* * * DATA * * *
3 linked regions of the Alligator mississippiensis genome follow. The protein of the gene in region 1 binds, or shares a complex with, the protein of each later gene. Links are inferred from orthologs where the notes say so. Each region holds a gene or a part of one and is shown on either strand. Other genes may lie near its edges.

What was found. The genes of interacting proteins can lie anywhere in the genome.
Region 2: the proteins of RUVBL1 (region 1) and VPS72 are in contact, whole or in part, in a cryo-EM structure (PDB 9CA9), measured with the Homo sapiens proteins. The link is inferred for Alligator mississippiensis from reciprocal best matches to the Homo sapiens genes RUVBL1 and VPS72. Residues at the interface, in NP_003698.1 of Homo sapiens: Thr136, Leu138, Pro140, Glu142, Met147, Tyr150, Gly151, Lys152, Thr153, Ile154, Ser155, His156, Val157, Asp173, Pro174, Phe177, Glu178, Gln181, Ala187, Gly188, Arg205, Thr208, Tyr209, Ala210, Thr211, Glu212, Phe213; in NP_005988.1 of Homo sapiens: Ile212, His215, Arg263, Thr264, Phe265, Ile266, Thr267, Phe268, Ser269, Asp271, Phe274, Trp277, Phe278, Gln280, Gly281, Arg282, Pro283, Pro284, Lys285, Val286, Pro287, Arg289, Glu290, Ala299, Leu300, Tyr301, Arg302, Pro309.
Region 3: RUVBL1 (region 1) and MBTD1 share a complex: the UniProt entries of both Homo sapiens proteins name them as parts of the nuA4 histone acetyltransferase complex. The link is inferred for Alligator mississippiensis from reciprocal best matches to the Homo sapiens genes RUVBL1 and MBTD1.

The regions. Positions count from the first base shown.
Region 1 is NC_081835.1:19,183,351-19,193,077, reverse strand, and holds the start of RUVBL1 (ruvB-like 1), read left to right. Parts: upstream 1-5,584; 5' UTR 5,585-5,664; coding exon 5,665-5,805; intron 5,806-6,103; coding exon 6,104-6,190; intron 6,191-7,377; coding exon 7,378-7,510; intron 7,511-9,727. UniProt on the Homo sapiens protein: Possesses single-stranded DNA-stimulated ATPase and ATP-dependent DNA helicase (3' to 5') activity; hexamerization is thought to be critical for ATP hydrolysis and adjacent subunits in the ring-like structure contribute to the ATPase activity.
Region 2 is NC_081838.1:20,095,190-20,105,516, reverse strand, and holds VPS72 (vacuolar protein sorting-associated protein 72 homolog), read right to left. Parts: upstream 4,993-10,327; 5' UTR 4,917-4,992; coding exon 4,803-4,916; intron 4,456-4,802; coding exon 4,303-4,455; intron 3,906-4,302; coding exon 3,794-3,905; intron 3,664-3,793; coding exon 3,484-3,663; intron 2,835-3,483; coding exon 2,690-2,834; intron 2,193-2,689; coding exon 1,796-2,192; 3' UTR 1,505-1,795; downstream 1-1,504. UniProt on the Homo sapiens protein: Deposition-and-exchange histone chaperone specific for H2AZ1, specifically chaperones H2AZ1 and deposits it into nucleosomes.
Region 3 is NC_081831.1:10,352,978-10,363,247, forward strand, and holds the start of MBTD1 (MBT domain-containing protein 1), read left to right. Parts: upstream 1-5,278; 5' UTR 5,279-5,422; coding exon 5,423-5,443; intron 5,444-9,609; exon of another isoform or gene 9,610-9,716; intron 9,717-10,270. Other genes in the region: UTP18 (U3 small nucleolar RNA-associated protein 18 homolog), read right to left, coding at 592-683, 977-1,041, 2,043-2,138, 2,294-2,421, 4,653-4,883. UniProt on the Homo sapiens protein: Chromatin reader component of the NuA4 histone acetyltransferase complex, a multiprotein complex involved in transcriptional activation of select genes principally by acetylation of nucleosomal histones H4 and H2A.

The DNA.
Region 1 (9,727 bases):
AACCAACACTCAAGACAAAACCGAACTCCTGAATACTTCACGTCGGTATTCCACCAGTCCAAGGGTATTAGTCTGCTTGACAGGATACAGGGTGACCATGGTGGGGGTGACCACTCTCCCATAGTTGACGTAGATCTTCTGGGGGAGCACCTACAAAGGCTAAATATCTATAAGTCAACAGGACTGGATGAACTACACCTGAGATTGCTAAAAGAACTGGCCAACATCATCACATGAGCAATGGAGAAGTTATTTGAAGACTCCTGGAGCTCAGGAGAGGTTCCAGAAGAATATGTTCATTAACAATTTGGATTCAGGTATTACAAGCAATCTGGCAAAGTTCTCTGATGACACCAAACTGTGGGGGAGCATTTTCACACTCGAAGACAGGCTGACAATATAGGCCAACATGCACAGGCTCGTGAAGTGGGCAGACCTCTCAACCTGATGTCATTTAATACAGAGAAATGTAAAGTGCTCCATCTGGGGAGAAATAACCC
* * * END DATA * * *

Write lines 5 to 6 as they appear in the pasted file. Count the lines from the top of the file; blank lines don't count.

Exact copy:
The regions. Positions count from the first base shown.
Region 1 is NC_081835.1:19,183,351-19,193,077, reverse strand, and holds the start of RUVBL1 (ruvB-like 1), read left to right. Parts: upstream 1-5,584; 5' UTR 5,585-5,664; coding exon 5,665-5,805; intron 5,806-6,103; coding exon 6,104-6,190; intron 6,191-7,377; coding exon 7,378-7,510; intron 7,511-9,727. UniProt on the Homo sapiens protein: Possesses single-stranded DNA-stimulated ATPase and ATP-dependent DNA helicase (3' to 5') activity; hexamerization is thought to be critical for ATP hydrolysis and adjacent subunits in the ring-like structure contribute to the ATPase activity.